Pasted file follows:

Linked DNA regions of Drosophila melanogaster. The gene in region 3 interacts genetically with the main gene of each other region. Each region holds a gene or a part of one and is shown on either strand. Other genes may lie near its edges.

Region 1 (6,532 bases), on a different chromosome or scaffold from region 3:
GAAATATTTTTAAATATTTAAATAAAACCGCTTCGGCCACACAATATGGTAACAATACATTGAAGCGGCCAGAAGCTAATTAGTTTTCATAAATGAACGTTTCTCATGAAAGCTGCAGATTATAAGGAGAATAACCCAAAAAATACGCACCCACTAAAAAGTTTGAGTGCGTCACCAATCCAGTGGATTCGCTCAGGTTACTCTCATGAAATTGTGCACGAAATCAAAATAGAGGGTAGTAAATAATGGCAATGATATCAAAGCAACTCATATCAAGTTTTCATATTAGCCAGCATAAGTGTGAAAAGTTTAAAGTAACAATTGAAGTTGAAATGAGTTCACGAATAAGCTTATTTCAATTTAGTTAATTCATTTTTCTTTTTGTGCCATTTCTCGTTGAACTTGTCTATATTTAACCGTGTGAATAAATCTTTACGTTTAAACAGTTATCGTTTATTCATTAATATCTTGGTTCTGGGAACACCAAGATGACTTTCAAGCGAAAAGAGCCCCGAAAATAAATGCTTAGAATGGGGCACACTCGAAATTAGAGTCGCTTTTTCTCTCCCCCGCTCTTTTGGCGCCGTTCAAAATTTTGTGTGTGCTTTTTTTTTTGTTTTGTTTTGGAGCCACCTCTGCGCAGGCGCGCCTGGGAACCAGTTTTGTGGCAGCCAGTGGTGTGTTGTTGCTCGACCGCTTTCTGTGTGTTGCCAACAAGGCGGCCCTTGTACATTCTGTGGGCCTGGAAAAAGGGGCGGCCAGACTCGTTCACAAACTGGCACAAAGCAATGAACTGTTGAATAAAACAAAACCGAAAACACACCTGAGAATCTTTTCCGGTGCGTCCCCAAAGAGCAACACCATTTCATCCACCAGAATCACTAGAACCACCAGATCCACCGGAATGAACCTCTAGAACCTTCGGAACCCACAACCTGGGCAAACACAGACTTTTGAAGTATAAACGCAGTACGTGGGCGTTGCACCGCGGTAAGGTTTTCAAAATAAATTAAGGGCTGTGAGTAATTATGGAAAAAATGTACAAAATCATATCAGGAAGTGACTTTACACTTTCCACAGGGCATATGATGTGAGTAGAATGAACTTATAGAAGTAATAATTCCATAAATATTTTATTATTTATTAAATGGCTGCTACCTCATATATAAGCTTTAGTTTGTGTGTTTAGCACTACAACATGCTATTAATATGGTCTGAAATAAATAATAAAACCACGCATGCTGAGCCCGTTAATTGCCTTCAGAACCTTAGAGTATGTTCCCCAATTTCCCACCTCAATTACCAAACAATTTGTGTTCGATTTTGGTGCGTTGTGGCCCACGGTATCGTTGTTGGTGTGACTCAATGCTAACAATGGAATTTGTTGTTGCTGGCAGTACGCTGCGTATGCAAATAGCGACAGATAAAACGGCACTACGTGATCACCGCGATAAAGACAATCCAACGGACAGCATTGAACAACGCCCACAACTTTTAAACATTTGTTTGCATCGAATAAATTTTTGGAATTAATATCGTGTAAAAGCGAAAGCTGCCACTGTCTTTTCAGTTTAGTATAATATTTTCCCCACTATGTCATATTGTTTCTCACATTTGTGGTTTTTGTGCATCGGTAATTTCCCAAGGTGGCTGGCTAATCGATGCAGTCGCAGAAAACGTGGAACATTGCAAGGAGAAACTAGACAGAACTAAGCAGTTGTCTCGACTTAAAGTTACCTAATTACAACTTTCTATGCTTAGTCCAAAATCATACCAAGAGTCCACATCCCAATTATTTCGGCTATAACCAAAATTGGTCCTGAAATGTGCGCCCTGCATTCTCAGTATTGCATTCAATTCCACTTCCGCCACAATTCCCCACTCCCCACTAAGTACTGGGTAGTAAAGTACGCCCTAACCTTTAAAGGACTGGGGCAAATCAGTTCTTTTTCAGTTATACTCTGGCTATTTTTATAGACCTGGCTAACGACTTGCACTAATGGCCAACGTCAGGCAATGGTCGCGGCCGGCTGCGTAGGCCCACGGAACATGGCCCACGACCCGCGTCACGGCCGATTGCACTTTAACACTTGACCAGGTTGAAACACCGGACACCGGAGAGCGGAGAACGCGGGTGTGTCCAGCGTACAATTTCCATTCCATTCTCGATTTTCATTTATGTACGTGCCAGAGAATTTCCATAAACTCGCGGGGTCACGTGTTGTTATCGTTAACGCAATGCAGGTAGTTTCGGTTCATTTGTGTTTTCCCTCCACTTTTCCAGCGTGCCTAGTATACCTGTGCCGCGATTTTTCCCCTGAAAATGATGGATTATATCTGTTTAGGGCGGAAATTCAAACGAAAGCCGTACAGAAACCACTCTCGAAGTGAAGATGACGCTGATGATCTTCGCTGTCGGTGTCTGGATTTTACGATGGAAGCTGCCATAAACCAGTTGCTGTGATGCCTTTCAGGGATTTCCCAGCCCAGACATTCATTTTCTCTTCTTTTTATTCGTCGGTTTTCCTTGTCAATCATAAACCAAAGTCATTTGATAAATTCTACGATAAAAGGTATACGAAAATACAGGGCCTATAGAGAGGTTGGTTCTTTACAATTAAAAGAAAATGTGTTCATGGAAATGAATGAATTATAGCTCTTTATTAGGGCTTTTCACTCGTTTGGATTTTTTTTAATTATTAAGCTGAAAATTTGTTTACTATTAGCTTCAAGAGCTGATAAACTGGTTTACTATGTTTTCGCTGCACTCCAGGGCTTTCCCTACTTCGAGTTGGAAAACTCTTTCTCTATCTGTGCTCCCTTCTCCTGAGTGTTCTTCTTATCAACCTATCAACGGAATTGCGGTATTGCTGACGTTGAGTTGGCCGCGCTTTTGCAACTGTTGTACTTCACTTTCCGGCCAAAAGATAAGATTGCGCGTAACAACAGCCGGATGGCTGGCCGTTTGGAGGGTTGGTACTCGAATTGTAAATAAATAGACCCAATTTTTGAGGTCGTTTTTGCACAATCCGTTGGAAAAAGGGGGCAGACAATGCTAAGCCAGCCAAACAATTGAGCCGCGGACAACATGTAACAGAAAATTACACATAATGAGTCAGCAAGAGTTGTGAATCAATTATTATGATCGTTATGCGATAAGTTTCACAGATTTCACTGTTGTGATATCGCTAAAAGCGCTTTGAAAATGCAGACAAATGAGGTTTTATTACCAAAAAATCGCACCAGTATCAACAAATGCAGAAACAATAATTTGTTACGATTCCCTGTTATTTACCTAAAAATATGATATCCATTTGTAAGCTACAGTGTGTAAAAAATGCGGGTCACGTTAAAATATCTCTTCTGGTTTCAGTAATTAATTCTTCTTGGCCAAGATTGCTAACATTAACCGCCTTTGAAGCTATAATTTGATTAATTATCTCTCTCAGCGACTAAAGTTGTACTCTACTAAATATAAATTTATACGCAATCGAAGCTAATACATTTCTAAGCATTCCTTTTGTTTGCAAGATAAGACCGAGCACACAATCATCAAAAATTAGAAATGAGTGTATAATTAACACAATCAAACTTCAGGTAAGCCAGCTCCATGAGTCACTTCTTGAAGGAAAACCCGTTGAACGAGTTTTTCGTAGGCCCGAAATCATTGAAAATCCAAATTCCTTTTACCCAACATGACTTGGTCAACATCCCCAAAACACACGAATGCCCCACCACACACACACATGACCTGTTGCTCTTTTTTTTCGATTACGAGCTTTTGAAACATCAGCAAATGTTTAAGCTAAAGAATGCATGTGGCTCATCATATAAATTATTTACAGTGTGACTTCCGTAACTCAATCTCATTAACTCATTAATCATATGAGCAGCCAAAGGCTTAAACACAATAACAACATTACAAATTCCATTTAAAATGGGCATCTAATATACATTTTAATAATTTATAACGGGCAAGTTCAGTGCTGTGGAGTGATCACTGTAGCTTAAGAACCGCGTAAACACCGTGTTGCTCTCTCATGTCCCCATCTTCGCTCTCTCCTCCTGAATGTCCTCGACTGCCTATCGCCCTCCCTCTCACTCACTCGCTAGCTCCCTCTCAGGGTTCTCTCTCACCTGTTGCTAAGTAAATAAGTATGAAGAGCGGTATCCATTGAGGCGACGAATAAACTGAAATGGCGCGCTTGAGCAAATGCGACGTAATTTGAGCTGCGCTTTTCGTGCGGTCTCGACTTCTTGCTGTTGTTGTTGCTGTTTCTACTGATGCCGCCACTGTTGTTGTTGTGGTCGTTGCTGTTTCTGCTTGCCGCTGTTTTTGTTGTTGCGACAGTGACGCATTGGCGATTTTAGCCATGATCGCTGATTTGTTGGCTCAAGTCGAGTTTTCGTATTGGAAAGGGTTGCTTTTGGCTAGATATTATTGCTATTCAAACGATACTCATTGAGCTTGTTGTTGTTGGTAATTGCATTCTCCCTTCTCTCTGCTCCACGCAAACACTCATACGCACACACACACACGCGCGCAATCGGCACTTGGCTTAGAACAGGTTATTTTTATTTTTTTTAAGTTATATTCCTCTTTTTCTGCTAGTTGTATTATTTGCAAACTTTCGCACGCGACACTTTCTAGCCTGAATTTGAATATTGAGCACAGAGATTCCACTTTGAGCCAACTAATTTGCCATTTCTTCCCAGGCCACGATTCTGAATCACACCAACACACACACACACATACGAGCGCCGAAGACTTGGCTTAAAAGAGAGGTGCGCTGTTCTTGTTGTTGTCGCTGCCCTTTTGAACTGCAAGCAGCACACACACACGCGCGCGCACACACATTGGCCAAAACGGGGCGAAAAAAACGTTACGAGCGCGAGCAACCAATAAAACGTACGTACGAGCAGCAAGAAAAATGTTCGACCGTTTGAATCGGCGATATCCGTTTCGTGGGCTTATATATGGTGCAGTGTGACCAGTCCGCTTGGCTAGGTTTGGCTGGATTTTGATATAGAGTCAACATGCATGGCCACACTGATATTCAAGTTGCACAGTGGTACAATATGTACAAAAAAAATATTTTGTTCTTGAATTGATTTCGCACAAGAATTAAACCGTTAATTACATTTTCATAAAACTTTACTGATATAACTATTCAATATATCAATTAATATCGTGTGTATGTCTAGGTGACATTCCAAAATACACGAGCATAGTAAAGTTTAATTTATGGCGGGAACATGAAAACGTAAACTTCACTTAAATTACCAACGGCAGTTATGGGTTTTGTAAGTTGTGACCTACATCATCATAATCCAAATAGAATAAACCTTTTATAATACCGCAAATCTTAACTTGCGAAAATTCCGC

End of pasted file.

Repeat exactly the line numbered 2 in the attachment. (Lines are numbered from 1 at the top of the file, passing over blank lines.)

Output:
Region 1 (6,532 bases), on a different chromosome or scaffold from region 3: